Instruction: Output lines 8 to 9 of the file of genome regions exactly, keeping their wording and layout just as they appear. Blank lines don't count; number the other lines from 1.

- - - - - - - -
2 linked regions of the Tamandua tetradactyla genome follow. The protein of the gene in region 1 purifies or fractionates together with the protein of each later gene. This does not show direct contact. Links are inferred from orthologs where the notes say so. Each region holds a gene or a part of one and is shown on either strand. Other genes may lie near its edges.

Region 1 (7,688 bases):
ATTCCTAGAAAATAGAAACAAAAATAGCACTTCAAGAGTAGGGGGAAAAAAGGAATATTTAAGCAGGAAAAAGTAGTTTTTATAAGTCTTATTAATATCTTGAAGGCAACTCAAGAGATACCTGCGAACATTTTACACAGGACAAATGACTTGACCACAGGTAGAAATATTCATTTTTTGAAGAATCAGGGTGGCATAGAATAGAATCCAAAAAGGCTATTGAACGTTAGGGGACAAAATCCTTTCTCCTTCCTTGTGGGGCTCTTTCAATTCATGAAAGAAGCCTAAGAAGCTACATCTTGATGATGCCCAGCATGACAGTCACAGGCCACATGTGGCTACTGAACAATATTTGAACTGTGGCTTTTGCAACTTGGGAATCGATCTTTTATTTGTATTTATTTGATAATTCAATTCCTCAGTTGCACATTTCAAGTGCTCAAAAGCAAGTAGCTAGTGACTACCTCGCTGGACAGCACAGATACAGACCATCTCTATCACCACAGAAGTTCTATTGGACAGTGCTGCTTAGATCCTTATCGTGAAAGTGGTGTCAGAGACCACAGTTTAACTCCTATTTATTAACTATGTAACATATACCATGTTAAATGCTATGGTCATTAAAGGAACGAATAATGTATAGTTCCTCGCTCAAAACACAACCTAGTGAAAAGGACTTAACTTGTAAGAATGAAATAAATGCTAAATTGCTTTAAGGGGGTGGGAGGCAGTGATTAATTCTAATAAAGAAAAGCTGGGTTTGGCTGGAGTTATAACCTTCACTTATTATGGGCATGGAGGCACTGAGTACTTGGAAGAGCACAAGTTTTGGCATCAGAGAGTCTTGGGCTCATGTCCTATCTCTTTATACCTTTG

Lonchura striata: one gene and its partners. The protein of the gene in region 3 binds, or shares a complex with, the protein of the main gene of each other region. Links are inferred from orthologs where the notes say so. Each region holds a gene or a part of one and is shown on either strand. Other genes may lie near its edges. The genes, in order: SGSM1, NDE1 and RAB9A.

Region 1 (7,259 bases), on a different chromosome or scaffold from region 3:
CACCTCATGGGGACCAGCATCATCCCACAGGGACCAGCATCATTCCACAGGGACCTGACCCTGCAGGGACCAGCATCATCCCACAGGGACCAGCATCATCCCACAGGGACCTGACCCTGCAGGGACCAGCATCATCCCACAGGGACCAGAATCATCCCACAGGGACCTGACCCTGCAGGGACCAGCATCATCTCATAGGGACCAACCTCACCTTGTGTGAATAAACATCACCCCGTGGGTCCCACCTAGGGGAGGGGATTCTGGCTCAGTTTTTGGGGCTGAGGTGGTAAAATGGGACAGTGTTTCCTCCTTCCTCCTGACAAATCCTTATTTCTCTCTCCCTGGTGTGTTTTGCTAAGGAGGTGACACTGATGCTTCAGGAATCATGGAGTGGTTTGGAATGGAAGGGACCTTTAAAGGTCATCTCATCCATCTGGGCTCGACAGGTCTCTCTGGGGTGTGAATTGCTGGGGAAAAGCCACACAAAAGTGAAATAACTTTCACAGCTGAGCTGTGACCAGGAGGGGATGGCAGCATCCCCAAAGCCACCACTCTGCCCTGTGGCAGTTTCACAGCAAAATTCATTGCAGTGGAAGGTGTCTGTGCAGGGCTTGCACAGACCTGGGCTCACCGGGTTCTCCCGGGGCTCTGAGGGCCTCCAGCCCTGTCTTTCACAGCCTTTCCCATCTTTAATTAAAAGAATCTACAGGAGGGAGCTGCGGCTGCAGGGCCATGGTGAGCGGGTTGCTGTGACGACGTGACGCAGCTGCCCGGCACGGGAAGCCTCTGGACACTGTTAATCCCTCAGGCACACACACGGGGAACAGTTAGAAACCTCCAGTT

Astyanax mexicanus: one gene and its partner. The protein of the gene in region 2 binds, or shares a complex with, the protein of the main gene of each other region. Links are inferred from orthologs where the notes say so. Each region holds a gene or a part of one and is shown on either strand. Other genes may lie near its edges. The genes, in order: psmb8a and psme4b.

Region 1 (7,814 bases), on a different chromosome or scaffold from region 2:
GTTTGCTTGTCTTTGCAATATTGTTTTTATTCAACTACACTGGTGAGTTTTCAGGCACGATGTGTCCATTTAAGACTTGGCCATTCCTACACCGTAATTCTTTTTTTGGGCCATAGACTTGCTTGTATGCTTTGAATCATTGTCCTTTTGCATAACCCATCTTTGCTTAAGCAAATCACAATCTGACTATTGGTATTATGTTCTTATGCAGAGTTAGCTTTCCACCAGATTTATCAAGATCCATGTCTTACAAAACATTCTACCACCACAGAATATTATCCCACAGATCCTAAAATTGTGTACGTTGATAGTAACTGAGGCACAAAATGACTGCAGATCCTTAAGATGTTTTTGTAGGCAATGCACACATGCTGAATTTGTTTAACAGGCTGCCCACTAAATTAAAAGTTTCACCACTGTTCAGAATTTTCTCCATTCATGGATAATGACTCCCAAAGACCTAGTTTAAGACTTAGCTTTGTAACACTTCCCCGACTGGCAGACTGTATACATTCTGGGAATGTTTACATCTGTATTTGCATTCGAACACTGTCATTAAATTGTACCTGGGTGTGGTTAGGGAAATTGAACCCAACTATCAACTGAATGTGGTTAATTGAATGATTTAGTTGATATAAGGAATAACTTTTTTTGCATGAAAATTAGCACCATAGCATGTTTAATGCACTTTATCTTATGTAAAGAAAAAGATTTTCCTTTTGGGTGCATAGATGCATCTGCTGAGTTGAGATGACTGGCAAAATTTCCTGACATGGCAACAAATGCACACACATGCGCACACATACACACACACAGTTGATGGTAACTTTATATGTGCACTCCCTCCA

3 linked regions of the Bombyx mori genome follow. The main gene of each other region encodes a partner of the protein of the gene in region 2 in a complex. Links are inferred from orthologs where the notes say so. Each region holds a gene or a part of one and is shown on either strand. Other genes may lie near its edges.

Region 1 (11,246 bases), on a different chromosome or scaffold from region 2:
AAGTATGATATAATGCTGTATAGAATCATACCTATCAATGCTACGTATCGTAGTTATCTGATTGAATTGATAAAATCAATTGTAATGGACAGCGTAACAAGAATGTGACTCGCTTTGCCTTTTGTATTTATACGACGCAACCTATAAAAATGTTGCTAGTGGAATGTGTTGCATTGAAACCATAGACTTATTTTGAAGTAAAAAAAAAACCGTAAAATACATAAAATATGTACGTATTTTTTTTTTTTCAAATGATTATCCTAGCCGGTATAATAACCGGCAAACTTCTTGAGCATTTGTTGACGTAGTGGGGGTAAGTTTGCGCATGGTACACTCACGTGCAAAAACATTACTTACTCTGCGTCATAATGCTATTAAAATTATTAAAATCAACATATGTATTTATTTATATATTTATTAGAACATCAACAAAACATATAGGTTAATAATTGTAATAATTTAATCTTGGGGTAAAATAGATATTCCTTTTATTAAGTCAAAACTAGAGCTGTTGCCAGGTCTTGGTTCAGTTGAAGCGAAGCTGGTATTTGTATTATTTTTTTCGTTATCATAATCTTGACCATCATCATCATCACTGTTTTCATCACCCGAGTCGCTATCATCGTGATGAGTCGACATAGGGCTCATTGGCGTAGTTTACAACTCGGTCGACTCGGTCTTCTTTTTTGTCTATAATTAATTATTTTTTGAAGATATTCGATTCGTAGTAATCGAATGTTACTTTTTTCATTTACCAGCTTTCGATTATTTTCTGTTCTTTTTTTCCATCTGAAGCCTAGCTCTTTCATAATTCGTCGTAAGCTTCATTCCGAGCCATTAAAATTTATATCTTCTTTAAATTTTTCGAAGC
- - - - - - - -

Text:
Region 1 (7,814 bases), on a different chromosome or scaffold from region 2:
GTTTGCTTGTCTTTGCAATATTGTTTTTATTCAACTACACTGGTGAGTTTTCAGGCACGATGTGTCCATTTAAGACTTGGCCATTCCTACACCGTAATTCTTTTTTTGGGCCATAGACTTGCTTGTATGCTTTGAATCATTGTCCTTTTGCATAACCCATCTTTGCTTAAGCAAATCACAATCTGACTATTGGTATTATGTTCTTATGCAGAGTTAGCTTTCCACCAGATTTATCAAGATCCATGTCTTACAAAACATTCTACCACCACAGAATATTATCCCACAGATCCTAAAATTGTGTACGTTGATAGTAACTGAGGCACAAAATGACTGCAGATCCTTAAGATGTTTTTGTAGGCAATGCACACATGCTGAATTTGTTTAACAGGCTGCCCACTAAATTAAAAGTTTCACCACTGTTCAGAATTTTCTCCATTCATGGATAATGACTCCCAAAGACCTAGTTTAAGACTTAGCTTTGTAACACTTCCCCGACTGGCAGACTGTATACATTCTGGGAATGTTTACATCTGTATTTGCATTCGAACACTGTCATTAAATTGTACCTGGGTGTGGTTAGGGAAATTGAACCCAACTATCAACTGAATGTGGTTAATTGAATGATTTAGTTGATATAAGGAATAACTTTTTTTGCATGAAAATTAGCACCATAGCATGTTTAATGCACTTTATCTTATGTAAAGAAAAAGATTTTCCTTTTGGGTGCATAGATGCATCTGCTGAGTTGAGATGACTGGCAAAATTTCCTGACATGGCAACAAATGCACACACATGCGCACACATACACACACACAGTTGATGGTAACTTTATATGTGCACTCCCTCCA